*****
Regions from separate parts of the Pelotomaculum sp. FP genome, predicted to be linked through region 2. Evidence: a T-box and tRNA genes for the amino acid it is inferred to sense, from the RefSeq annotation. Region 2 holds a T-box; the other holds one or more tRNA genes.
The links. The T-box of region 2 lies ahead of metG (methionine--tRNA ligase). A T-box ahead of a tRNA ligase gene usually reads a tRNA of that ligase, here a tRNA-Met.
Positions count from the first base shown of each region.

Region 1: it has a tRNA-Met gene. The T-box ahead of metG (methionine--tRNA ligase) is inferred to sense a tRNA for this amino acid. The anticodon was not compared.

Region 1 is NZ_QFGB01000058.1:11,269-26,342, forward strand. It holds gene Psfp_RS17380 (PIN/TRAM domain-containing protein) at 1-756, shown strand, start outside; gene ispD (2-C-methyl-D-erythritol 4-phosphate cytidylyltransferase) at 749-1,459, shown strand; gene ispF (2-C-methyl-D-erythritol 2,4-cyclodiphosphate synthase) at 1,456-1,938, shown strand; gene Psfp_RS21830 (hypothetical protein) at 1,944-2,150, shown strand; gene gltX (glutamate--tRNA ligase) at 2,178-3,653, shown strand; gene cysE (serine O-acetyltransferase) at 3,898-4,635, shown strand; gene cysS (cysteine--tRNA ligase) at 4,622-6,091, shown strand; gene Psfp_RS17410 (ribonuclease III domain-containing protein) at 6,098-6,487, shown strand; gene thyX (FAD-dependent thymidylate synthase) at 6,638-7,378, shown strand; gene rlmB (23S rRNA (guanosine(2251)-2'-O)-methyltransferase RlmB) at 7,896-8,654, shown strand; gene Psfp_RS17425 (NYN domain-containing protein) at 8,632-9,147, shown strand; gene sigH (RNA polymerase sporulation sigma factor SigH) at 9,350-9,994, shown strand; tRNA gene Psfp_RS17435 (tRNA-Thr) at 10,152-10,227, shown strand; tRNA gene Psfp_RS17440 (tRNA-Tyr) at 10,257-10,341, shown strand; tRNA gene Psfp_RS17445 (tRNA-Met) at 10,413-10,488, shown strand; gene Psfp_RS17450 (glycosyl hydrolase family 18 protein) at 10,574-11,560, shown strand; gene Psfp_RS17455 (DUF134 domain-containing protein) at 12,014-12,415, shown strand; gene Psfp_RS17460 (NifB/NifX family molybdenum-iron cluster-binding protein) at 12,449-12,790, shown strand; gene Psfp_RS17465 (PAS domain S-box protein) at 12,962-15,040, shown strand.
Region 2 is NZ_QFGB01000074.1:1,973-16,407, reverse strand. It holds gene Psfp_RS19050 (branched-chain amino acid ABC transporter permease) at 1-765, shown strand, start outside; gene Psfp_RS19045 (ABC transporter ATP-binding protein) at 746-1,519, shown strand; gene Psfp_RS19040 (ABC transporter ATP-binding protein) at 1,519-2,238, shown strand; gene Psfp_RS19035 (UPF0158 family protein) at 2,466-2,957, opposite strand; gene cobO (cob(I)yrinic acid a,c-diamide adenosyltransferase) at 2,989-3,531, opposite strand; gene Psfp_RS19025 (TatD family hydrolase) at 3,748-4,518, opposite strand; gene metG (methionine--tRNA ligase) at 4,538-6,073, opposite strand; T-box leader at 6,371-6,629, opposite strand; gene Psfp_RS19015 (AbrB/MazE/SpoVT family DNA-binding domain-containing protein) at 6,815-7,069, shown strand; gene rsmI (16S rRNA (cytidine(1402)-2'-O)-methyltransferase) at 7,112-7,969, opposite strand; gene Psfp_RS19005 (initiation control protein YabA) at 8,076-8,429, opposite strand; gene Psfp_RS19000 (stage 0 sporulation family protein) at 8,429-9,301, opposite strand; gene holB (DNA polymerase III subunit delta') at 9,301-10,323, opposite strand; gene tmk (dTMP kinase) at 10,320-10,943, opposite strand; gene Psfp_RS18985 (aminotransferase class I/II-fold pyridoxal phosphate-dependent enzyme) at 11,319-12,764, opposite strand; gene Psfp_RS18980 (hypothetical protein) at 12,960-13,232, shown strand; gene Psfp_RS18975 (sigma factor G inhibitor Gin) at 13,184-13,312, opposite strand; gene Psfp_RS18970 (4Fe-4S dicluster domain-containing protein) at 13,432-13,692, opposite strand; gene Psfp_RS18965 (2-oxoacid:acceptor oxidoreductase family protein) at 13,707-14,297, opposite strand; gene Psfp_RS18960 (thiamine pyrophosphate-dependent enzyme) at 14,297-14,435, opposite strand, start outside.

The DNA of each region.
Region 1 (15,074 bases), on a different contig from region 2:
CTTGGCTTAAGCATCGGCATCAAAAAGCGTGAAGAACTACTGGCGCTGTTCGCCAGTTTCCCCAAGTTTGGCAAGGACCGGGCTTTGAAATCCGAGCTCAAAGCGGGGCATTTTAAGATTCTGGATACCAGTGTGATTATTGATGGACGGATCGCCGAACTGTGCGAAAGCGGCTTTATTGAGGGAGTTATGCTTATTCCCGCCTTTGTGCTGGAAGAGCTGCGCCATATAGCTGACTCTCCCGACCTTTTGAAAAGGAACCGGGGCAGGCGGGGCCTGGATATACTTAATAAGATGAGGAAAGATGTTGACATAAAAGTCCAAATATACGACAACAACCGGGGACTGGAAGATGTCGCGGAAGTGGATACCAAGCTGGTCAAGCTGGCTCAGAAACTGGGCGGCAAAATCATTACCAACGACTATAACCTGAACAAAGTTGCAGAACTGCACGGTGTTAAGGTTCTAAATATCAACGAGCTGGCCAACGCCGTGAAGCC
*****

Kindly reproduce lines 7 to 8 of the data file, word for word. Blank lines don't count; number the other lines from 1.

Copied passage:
The DNA of each region.
Region 1 (15,074 bases), on a different contig from region 2: